While photography books have always taught me the importance of “seeing”—it seemed like perhaps there was a significant blind spot in my vision as an artist. My emotional attachment to the natural world, coupled with self-interest, had left me with a shortness of vision—making any hopes for a distinct style or a resolved purpose impossible. I have since removed the cognitive blinders, and the following essay shares this process of discovery.
I began my journey as a landscape photographer because of my unyielding passion for the outdoors. Taking pictures and being outside made me feel good. As I tried to develop my own personal style, I looked at the work of my contemporaries and practiced their methods and techniques. I went to distant lands, and justified the long drives and expensive equipment by believing that I was maturing as an artist, and promoting environmental stewardship through my pictures.
I operated under this logic until very recently, when I realized that despite my passion for the natural world having always been very real and compelling, I was moving towards a disingenuous relationship with nature. Capturing a “wow shot” seemed to drive me more than my own artistic expression. And as I continued to study the works of other popular photographers, I felt a bizarre compulsion to mimic their compositions and processing techniques. It felt as though my passion for presenting nature’s beauty was being misplaced.
This started my thinking.
Perhaps I was exploiting the beauty of the landscape. I feel good connecting with nature, but in the end, does nature benefit from this exchange? The feelings seemed reminiscent of an experience that I had in San Diego as a young boy when I went to SeaWorld. The animals, especially the Orca whales, fascinated me. But when my mother explained to me that those whales had been captured in the wild, wonder and amusement was quickly replaced by disappointment and a sense of deceit.
Do I, as a landscape photographer, portray nature in the same manner that SeaWorld does? Exploiting facets of our natural world in order to derive fleeting moments of admiration?
While we are all comforted by the beauty of nature, and her infinite ability to inspire and renew the soul, perhaps we have been lulled into a false sense of security, a state of complacency where our images no longer tell a story about nature, but instead reflect cultural projections, and hyper-stylized versions of the natural landscape. This summarizes the dilemma for me, and perhaps for other landscape photographers—diverging motivations and misplaced efforts that end up taking energy away from the real struggle. I am reminded by a quote from photographer Peter Henry Emerson.
“Nature does not jump into the camera, focus itself, expose itself, develop itself, and print itself. On the contrary, the artist, using photography as a medium, chooses his subject, selects his details, generalizes the whole way we have shown, and thus gives his view of nature.”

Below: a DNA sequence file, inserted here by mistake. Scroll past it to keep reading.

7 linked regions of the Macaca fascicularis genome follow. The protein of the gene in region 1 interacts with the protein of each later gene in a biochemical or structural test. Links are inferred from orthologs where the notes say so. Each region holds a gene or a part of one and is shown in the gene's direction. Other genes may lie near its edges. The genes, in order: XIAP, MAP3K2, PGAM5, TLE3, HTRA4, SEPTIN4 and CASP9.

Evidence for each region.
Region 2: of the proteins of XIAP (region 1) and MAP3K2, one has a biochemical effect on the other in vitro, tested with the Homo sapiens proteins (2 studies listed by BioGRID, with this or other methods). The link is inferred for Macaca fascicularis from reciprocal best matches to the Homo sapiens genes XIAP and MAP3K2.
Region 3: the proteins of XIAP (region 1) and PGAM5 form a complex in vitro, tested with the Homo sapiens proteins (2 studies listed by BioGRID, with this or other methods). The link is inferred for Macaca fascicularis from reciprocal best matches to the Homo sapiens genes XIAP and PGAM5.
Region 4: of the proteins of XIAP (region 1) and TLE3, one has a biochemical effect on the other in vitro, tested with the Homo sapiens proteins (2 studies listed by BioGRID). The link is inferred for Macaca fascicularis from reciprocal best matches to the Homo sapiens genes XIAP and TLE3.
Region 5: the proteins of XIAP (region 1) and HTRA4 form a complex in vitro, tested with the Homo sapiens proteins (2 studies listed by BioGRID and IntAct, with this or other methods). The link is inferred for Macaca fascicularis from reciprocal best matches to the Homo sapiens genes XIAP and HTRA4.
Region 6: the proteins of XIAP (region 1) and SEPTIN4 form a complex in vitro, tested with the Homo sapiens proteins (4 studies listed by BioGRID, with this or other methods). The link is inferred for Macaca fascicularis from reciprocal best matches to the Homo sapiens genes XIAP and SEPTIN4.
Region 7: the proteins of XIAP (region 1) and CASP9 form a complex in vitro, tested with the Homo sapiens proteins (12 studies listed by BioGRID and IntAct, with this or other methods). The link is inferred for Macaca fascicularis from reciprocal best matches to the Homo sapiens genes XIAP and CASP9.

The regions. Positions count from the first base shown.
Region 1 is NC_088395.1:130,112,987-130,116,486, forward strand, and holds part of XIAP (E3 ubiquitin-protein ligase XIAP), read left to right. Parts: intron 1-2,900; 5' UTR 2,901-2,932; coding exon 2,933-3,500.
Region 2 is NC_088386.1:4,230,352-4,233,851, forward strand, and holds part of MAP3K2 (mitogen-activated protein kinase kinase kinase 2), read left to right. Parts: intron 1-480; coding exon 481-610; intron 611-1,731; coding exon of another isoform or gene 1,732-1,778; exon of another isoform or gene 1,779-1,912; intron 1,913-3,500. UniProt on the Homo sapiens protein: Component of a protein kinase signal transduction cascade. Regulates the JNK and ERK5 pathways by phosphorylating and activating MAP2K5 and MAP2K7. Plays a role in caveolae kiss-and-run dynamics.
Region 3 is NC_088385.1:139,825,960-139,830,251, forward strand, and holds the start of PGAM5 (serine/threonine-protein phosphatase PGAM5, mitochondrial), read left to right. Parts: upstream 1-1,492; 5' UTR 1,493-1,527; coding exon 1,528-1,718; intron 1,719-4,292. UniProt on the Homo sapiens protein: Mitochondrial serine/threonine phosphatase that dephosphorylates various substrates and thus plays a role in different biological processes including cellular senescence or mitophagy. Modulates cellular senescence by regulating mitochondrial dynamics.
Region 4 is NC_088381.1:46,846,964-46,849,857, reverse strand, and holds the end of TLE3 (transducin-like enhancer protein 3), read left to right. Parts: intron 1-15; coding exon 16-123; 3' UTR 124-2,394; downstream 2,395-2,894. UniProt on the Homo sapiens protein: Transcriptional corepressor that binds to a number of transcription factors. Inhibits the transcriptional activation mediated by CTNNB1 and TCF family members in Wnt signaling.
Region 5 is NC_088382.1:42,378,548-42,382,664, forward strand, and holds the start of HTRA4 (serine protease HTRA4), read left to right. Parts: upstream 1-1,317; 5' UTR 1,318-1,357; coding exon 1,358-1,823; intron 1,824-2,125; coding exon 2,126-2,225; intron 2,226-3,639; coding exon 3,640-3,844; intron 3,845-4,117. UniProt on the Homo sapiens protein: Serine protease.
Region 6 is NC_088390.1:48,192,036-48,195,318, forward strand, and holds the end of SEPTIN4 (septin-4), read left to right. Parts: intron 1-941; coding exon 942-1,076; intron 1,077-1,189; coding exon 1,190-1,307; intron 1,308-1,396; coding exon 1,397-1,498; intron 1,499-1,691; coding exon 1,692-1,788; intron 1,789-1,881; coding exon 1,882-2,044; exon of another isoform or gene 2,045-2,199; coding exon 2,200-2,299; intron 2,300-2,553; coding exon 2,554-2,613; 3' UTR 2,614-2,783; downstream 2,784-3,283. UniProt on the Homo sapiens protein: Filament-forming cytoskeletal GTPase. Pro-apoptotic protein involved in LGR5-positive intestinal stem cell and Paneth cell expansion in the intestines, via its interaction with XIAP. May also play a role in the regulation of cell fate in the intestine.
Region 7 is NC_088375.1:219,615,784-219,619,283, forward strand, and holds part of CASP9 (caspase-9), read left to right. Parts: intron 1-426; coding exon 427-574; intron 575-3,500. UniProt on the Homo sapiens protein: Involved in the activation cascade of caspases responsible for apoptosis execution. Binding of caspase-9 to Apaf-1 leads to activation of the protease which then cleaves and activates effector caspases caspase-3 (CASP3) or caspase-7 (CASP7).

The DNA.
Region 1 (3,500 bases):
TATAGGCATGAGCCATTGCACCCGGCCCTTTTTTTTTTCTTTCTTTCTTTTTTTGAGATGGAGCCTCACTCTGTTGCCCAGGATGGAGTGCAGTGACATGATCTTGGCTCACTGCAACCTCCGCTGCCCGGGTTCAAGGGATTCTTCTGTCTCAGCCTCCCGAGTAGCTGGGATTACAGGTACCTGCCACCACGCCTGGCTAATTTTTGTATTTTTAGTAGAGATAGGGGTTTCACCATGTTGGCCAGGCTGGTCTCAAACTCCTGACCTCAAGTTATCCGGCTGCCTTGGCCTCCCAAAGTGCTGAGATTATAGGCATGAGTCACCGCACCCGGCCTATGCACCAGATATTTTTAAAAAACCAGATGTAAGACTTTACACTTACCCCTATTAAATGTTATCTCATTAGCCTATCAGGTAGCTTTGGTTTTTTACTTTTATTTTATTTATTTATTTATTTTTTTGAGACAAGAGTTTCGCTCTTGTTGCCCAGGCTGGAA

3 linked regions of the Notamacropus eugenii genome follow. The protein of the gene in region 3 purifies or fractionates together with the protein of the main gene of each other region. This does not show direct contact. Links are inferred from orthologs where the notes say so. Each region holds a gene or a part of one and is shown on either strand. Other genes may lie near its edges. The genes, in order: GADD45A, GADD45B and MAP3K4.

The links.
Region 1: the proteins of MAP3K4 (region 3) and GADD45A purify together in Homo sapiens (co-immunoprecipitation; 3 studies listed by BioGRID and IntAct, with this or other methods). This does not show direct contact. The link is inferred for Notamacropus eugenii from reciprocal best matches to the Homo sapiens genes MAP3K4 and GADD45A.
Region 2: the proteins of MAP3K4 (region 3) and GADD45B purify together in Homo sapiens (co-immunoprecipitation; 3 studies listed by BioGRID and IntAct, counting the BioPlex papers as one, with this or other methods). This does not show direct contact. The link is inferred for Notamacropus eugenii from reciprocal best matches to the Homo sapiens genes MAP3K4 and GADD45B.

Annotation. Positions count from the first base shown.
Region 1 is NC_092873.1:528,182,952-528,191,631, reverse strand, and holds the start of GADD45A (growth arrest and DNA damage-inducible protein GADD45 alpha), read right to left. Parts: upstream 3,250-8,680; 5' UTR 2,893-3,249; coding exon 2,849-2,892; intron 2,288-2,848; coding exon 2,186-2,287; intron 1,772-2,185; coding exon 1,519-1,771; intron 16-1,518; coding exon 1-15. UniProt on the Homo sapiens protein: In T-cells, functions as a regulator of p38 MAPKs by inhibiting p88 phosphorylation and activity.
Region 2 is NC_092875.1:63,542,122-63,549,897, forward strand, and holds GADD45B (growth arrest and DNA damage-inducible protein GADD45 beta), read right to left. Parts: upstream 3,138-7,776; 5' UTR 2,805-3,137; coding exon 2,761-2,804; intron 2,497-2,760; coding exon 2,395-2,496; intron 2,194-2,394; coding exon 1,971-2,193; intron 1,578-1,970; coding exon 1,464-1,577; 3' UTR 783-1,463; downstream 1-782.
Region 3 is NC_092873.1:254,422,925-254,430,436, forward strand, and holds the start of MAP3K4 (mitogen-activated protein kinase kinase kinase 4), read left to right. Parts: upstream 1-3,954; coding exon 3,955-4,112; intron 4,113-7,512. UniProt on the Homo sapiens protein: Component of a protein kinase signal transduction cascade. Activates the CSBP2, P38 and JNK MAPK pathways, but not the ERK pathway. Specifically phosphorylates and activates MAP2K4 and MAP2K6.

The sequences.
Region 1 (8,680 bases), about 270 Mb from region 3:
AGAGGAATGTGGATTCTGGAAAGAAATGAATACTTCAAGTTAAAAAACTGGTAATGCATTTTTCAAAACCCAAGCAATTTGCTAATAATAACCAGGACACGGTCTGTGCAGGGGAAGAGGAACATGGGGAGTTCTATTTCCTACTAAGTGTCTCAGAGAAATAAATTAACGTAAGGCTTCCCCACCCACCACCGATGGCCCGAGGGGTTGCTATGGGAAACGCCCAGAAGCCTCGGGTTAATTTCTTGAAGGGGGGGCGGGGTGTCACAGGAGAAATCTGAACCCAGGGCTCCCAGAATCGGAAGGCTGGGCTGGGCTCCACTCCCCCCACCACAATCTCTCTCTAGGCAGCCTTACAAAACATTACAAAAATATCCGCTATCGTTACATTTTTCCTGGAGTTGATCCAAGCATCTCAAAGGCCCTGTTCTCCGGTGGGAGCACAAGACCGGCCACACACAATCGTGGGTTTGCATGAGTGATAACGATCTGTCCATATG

By giving our view of nature as inexhaustibly nourishing, do we run the risk of distorting or misrepresenting the environmental reality? And does this distortion encourage change, or simply desensitize the viewer? Whether we know it or not, perhaps landscape photographers are missing key opportunities to create a substantial and transformative environmental narrative and dialogue as a direct result of our photography and the process we enjoy to create it.
It is important that we not underestimate the power of the photograph to convince. Ansel Adams harnessed this ability, using his photographs as a powerful tool to fight increased levels of urbanization and development. And like Ansel, I’m sure most photographers today have some type of environmental perspective, but do our images share that viewpoint? My photographs didn’t prompt any profound conservation efforts. Instead, the images represented my own self-interests, an exploitation of nature, and an idealized version of the landscape that failed to create meaningful dialogue. The photos portrayed nature as inexhaustibly nourishing, despite our environmental reality telling a completely different story.
If there was ever a time in the history of photography to become engaged in the issues plaguing our environment, now is that time. The threats against nature are unprecedented, so I believe now is the moment to advocate on nature’s behalf. Let’s renew our allegiance to the natural world by vowing to create images that are didactic, spur meaningful dialogue, and go beyond the simple “wow shot.” It’s difficult to truly transcend the conventional, but I believe it is becoming increasingly more important.
Both SeaWorld and landscape photography are joined in a common cause of promoting the beauty of nature. This is a noble and important mission—but perhaps the animals and the photographs aren’t removing our cognitive blinders, but distorting the view. Now is the time for self-reflection, now is the time for change, because no longer can we afford to be diverted by what we wish to believe.